had become Palestine is replaced by a loosely organized but highly motivated
group of zealots who take the good news to the ends of the world in
little more than a generation. Th is new entity is called the Body of Christ,
as described here:
Th e Body of Christ, like all bodies, is comprised of many parts. Th ere
are limbs, organs, and various members that, when left alone, are useless,
but when assembled make up the entire body. 1 Corinthians 12:12-14
describe it like this: “Th e body is a unit, though it is made up of many
parts; and though all its parts are many, they form one body. So it is with
Christ. For we were all baptized by one Spirit into one body – whether  Jews or Greeks, slave or free – and we were all given the one Spirit to
drink. Now the body is not made up of one part but of many.” Th is
means each Christian is an equal part of the body of Christ!
Th ere is organization to the body of Christ, as described in Ephesians
1:22-23, “And God placed all things under his feet and appointed him to
be head over everything for the church, which is his body, the fullness of
him who fi lls everything in every way.”
1 Corinthians 12:27-28 also says, “Now you are the body of Christ,
and each one of you is a part of it. And in the church God has appointed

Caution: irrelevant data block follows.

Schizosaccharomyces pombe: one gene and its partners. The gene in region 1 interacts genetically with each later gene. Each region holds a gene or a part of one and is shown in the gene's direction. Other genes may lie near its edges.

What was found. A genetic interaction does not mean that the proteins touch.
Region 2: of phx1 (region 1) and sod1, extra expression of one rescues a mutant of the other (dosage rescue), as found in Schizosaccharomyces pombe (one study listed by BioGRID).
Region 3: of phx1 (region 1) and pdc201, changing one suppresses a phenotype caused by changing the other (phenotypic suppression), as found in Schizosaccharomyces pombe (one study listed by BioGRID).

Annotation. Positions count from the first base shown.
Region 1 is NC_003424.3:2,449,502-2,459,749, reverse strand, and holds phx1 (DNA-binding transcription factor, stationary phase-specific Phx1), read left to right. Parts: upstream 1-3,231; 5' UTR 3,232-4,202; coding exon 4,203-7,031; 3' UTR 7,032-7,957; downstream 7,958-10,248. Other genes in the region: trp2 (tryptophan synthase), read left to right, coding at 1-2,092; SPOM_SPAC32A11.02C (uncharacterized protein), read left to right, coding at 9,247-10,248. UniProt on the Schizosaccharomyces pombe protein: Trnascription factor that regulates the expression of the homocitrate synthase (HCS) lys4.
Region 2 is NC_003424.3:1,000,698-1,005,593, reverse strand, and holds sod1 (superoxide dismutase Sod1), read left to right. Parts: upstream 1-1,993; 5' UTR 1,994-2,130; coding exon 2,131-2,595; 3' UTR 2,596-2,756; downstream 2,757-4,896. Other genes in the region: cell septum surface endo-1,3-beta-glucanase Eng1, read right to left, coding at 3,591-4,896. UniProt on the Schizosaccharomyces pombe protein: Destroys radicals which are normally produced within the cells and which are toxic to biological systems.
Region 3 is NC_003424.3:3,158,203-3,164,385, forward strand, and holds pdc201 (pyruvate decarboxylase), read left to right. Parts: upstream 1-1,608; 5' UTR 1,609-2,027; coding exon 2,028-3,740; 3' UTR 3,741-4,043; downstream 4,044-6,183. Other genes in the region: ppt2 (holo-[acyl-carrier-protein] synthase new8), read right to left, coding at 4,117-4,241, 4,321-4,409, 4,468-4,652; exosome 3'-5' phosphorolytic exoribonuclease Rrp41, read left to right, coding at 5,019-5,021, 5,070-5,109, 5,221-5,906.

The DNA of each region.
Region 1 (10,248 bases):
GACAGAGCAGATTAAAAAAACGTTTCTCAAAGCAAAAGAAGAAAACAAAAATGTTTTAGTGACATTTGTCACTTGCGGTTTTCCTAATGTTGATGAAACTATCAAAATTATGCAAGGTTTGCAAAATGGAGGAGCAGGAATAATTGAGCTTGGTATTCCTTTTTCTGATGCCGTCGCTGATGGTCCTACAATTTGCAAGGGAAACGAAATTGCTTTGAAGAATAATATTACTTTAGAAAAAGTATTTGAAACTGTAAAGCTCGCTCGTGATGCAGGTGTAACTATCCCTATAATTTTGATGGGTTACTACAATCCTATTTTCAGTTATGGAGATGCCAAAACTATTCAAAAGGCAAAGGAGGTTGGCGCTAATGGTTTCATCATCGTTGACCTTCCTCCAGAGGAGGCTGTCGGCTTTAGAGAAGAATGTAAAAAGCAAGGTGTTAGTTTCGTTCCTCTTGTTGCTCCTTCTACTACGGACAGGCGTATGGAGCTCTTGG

fi rst of all apostles, second prophets, third teachers, then workers of miracles,
also those having gifts of healing, those able to help others, those with
gifts of administration, and those speaking in diff erent kinds of tongues.”
Every Christian possesses a gift and is called to use it in service within the
body to build up the body of Christ, to strengthen the body and to carry
out its purpose within the world. Each member of the body of Christ is
also called to serve the church through his or her natural gifts and abilities.
Th is service is off ered out of devotion to Christ for the sacrifi ce He made
on the cross, providing them with eternal life in heaven. Th e diversity of
gifts, each supporting the other, makes the body strong. (All About God,
Th ere is an obvious diff erence between the corpus and the corporate—
between the body of Christ, or His church, and the various human organizations
intended to assist the members of the body in learning to refl ect the
character of Jesus. But learning applies from the corpus to the corporate,
from the individual organism to the organization.
Human beings originally formed organizations in spite of the fact that
God advised against doing so. Ultimately, God’s response to that action is
this clear admonition: